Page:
How to judge whether the functions of high-speed camera and capture card match
1. Line array scanning or area array scanning. Many high-speed acquisition systems use area array high-speed cameras, so you must first ensure that the capture card can support the scanning method of area array high-speed cameras.
2. Multi-resolution support. In addition to the relatively fixed resolution of acquisition systems in the radio and television industry, other industrial applications and image analysis require support for multiple resolutions, so whether to support multiple resolutions is also very important.
3. Asynchronous signal. Asynchronous signals can save time taking pictures. However, before choosing a high-speed camera with asynchronous signal function, you must first make sure that the capture card also has this function. This feature is crucial for high-speed camera systems that require extremely high operating speeds.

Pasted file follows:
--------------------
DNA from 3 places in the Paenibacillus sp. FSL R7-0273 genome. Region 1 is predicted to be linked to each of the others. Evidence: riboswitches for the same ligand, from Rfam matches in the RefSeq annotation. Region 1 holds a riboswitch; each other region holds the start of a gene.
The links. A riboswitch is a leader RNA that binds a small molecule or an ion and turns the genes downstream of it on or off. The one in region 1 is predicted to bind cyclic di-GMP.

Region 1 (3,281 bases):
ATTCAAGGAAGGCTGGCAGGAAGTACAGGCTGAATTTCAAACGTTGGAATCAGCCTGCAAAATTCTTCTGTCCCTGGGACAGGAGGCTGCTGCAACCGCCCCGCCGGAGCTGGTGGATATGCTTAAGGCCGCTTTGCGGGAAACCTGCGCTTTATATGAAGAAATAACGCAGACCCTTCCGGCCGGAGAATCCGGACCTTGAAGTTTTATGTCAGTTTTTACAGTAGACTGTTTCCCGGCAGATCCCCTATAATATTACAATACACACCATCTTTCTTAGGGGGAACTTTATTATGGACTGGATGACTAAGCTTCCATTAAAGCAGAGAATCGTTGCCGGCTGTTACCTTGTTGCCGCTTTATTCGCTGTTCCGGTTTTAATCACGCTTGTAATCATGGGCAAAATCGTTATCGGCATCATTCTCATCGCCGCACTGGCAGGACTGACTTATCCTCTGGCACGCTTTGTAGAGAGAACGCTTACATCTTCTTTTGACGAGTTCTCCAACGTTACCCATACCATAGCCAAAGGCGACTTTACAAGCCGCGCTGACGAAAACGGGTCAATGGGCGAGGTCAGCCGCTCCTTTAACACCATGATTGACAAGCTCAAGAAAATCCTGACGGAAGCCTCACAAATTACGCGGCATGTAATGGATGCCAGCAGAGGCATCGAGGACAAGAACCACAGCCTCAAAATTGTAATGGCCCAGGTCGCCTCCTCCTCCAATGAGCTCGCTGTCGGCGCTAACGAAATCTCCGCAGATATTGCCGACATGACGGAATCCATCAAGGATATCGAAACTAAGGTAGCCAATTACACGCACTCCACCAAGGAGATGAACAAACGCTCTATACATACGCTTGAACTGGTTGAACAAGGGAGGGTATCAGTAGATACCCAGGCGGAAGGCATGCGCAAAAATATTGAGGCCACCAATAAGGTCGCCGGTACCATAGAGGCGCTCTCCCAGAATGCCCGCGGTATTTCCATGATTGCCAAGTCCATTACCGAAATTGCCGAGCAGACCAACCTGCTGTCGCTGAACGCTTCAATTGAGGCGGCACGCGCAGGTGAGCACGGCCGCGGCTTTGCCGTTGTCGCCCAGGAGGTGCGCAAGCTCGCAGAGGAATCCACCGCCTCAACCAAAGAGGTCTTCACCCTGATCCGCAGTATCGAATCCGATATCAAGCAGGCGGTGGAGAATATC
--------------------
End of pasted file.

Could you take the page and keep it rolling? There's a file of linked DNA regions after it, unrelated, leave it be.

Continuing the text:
4. Multi-channel. Most capture cards can handle more than two high-speed cameras at the same time.
5. Light source excitation. Quite a few capture cards have light source excitation functions. This not only shortens the overall running time of the system, but also simplifies the work of programmers. More importantly, this function can make the light source and camera work more effectively in synchronization.
6. Image storage. As we all know, the camera takes up to 40 milliseconds to take a picture, but the system takes much longer to analyze and measure the image. Therefore, in actual operation, high-speed cameras often "wait" for the computer. Therefore, some capture cards have additional memory as an image buffer. That is, before the previous image is analyzed, the next image from the high-speed camera is temporarily stored in the buffer. After that, they are sent to the computer memory one by one in a first-in, first-out manner.